City Centre Musical Productions is one of many community theatres which draws upon the audience for musicals even as it fuels the aspirations of triple-threat performers. These theatres achieve something their professional counterparts rarely attempt: contemporary productions of musical “classics.” This month, for example, two of the most loved American musicals are on view in community productions that are sure to sell out. Opening on the same night as The Drowsy Chaperone, but for four shows only, Man of La Mancha (book by Dale Wasserman, lyrics by Joe Darion, music by Mitch Leigh) is presented by Steppin’ Out Theatrical Productions at the Richmond Hill Centre for the Performing Arts. First produced on Broadway in 1965, the show is based on Don Quixote, Miguel de Cervantes’s 17th-century novel, and has been revived four times on Broadway, as well as produced around the world. Its principal song, “The Impossible Dream,” is one of the best-known standards in the musical theatre repertoire.
Similarly, “Hello, Dolly” the central song of the eponymous musical hit written and composed by Jerry Herman, has been heard in almost every major language since Carol Channing introduced the catchy lyric in the Broadway premiere in 1966. The book, by Michael Stewart, is based on Thornton Wilder’s 1938 farce, The Merchant of Yonkers, that Wilder revised and retitled The Matchmaker in 1955. The current production, presented by Onstage Productions (formerly the Scarborough Choral Society) at the J.T.M. Guest Theatre, also opens on March 23, making that evening one of the busiest of the month for musical theatre buffs.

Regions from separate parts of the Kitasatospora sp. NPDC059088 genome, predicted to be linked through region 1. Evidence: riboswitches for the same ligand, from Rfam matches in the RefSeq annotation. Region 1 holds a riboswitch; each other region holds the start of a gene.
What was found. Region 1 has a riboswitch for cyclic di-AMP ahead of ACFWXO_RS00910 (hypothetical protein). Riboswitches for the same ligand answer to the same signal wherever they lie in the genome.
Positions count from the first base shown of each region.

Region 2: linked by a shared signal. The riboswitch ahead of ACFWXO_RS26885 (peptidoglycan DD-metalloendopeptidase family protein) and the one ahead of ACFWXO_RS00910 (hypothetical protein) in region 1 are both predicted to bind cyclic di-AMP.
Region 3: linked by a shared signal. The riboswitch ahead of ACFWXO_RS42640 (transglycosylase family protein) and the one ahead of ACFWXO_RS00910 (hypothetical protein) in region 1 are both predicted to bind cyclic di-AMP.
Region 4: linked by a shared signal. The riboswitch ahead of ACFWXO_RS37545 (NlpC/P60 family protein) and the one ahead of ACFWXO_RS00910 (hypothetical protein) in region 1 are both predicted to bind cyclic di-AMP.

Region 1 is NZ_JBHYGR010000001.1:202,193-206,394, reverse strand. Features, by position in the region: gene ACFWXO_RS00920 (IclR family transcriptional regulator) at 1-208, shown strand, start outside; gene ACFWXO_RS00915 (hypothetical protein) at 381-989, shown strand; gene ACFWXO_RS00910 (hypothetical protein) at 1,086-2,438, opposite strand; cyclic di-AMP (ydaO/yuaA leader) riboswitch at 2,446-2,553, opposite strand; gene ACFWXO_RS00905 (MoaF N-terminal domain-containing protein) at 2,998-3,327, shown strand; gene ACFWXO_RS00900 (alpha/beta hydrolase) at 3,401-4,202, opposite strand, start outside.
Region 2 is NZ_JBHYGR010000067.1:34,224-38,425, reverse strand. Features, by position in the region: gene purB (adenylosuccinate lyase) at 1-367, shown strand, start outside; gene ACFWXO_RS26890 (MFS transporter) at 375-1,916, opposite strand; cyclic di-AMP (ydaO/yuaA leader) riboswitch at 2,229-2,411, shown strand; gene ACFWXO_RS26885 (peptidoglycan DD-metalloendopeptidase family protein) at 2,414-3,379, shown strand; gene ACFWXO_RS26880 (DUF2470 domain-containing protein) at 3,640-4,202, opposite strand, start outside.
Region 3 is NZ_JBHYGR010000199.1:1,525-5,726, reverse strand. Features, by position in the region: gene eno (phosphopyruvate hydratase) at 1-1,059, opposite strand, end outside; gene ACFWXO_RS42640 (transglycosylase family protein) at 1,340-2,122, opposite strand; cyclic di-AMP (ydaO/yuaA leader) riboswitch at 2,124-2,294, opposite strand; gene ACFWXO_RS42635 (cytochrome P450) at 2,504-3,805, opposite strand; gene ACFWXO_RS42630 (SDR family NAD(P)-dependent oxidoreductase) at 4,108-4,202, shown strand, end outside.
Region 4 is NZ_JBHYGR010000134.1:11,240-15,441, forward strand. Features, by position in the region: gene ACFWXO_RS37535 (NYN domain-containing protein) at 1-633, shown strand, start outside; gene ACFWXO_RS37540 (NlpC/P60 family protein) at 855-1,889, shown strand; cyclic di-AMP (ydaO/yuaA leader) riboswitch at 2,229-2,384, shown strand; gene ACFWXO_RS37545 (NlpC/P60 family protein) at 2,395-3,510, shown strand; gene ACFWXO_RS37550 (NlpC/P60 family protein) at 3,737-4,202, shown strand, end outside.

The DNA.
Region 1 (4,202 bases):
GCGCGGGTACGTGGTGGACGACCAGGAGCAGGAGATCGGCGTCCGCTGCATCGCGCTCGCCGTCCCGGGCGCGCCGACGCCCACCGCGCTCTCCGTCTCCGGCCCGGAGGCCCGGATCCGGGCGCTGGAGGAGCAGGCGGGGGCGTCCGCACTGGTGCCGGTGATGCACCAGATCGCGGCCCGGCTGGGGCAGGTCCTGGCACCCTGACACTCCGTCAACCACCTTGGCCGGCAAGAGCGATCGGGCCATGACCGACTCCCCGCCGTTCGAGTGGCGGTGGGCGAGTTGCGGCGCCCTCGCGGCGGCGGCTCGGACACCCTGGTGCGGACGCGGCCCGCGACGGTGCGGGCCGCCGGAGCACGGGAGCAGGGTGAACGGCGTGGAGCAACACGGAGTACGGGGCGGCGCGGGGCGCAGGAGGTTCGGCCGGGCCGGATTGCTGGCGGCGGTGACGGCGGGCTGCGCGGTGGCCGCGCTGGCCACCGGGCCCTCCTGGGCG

If you prefer a big American musical that’s more contemporary in its concerns, Legally Blonde: The Musical, which opened on Broadway in 2008 and continues to play London’s West End, premieres at the Lower Ossington Theatre on March 9 where it runs for the entire month in a production directed by Tricia Lackey, with musical direction by Robert Wilkinson. Based on the film of the same name that stars Reese Witherspoon, the show uses music and lyrics by Laurence O’Keefe and Nell Benjamin, and a book by Heather Hach, to tell the story of Elle Woods, a sorority girl who enrolls at Harvard Law School to win back her ex-boyfriend, and proceeds to achieve fame and fortune. It’s not the first Toronto production. A touring version of the show played at the Princess of Wales Theatre in 2010. But as far as I know, this is its first Canadian production. A classic? I doubt it. But I also doubt that this is the last time we’ll see the show in Toronto.
Based in Toronto, Robert Wallace writes about theatre and performance. He can be contacted at email@example.com.